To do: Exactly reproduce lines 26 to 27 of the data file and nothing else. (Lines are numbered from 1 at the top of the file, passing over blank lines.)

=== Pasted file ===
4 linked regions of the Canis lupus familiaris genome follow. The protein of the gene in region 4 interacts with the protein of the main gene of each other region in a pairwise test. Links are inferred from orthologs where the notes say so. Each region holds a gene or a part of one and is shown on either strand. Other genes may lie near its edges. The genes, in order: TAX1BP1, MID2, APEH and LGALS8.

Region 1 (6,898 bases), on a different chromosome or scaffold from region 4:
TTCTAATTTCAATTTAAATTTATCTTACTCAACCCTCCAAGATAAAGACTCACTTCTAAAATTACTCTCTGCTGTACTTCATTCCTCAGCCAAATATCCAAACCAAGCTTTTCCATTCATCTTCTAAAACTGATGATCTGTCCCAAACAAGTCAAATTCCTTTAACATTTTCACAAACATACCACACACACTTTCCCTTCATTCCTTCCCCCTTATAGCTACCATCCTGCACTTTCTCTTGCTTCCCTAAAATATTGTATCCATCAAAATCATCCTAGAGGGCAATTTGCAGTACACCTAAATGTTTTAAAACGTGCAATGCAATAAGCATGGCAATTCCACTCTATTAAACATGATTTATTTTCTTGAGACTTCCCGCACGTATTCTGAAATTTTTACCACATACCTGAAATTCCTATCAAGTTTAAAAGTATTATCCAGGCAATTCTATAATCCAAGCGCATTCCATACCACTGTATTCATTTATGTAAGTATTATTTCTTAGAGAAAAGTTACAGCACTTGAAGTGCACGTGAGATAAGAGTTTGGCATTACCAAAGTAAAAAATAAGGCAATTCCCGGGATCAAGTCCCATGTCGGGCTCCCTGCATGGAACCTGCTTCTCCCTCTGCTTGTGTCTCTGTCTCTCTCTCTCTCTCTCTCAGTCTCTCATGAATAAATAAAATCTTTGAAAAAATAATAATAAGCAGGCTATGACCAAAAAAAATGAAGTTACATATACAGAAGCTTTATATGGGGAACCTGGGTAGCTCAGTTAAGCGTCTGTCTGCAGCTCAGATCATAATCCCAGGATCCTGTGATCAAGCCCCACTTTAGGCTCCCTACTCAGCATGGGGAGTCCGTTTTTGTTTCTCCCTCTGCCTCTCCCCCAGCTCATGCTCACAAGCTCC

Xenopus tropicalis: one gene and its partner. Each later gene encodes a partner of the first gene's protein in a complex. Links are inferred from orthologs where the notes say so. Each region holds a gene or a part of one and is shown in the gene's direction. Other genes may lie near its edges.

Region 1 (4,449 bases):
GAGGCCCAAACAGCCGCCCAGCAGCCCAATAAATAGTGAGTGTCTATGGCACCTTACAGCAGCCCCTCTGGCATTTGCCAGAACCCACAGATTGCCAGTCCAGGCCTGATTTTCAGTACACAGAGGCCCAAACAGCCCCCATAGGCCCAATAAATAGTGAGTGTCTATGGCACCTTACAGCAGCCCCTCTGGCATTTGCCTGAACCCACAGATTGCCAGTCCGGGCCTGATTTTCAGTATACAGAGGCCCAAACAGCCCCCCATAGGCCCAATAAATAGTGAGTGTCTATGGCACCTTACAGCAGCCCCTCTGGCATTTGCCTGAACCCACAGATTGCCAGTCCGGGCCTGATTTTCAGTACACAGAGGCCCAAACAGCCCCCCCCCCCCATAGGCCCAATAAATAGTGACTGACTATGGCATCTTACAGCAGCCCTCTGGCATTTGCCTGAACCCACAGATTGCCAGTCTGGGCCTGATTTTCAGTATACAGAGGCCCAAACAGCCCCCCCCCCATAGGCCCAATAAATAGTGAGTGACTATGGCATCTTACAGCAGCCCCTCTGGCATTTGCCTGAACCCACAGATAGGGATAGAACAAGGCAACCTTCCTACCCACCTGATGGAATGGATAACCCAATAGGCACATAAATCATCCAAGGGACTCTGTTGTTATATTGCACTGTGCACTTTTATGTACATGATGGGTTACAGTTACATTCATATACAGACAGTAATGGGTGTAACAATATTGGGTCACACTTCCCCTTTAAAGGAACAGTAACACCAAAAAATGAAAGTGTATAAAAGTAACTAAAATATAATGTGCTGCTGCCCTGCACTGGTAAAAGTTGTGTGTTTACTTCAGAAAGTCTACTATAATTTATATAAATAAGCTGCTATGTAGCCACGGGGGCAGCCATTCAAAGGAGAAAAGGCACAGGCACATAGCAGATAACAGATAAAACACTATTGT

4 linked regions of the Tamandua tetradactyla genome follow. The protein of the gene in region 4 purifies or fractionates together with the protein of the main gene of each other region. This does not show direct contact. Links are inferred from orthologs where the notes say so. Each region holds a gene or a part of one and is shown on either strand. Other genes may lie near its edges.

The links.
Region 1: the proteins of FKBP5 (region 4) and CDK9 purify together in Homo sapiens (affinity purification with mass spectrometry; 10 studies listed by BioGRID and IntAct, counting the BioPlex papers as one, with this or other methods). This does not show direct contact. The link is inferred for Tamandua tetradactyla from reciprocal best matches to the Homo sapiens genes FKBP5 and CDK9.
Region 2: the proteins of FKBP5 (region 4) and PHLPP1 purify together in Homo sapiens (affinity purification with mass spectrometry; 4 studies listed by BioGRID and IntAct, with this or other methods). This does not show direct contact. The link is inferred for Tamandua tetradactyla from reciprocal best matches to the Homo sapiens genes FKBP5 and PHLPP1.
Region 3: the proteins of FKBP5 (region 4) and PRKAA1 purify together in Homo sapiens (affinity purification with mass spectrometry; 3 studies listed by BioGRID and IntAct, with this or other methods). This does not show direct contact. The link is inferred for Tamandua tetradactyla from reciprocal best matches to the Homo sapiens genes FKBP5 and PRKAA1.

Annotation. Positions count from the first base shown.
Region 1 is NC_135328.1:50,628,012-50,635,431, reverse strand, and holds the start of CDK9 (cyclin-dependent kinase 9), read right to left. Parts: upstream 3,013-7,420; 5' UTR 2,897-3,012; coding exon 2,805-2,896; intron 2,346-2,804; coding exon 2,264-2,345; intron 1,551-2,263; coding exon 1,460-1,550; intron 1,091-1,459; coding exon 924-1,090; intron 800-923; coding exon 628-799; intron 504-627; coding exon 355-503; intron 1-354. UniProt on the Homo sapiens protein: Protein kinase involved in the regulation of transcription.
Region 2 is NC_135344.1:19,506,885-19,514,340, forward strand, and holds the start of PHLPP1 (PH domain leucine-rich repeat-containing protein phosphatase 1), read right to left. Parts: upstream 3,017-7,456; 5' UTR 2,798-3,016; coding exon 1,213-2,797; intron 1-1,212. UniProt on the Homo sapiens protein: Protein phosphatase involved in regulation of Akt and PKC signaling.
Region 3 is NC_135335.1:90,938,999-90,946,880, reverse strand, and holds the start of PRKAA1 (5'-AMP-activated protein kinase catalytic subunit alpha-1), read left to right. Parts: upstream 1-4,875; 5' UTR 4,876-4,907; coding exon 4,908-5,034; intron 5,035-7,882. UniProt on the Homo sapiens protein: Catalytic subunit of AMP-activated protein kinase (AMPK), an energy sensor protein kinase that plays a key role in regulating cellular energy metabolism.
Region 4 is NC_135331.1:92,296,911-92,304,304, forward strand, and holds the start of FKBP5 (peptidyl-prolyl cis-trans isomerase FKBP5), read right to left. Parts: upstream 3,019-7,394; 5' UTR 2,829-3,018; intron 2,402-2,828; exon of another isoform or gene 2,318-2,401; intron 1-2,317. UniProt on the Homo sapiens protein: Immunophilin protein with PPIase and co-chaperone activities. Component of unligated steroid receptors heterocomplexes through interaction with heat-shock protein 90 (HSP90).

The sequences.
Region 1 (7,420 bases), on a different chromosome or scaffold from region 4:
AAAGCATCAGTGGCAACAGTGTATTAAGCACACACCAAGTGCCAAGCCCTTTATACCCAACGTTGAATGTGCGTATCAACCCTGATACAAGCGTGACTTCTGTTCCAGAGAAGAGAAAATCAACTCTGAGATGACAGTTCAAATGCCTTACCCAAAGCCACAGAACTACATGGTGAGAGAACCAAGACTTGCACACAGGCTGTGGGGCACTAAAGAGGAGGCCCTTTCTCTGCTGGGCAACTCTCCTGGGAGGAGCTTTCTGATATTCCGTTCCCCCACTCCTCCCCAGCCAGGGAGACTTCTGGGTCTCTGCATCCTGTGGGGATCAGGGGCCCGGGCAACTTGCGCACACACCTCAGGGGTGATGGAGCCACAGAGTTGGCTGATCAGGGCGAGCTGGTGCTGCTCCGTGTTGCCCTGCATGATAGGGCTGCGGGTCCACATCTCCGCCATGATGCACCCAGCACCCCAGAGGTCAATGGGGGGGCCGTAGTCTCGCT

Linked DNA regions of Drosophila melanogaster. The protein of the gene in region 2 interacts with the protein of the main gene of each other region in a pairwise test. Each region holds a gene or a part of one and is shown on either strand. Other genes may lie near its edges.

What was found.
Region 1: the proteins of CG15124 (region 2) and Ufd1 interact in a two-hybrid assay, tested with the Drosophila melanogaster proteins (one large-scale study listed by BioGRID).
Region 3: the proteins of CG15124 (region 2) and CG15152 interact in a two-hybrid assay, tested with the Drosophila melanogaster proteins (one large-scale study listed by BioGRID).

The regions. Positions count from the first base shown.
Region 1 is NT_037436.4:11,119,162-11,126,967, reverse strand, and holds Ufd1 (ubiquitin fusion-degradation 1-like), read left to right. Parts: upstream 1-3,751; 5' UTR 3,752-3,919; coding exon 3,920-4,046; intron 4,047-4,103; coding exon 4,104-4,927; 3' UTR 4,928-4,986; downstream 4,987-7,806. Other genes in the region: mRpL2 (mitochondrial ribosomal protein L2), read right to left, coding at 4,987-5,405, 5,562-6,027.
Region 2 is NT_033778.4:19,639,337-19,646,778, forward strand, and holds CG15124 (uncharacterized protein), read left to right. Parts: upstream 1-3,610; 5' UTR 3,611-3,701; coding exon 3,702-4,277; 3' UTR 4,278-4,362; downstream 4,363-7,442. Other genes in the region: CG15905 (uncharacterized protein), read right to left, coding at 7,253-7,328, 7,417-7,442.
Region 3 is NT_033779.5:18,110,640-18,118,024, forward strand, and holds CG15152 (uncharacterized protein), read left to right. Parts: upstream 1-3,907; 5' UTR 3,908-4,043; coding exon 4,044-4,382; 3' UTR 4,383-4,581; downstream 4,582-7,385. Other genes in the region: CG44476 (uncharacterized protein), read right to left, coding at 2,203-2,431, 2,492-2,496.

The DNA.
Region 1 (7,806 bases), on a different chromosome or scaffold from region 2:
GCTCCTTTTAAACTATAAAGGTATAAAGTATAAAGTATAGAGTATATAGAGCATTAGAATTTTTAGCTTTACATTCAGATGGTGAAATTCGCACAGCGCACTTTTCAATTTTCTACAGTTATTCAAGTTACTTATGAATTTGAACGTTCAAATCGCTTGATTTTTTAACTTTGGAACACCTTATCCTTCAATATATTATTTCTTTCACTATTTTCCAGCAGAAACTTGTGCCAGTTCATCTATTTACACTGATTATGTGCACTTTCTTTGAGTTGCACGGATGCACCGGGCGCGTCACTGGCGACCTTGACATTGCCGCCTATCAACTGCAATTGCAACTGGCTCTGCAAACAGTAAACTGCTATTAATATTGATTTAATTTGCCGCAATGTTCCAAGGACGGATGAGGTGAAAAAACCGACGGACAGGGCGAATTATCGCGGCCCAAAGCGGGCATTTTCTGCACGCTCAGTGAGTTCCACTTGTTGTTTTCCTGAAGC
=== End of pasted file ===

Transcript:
Region 2 is NT_033778.4:19,639,337-19,646,778, forward strand, and holds CG15124 (uncharacterized protein), read left to right. Parts: upstream 1-3,610; 5' UTR 3,611-3,701; coding exon 3,702-4,277; 3' UTR 4,278-4,362; downstream 4,363-7,442. Other genes in the region: CG15905 (uncharacterized protein), read right to left, coding at 7,253-7,328, 7,417-7,442.
Region 3 is NT_033779.5:18,110,640-18,118,024, forward strand, and holds CG15152 (uncharacterized protein), read left to right. Parts: upstream 1-3,907; 5' UTR 3,908-4,043; coding exon 4,044-4,382; 3' UTR 4,383-4,581; downstream 4,582-7,385. Other genes in the region: CG44476 (uncharacterized protein), read right to left, coding at 2,203-2,431, 2,492-2,496.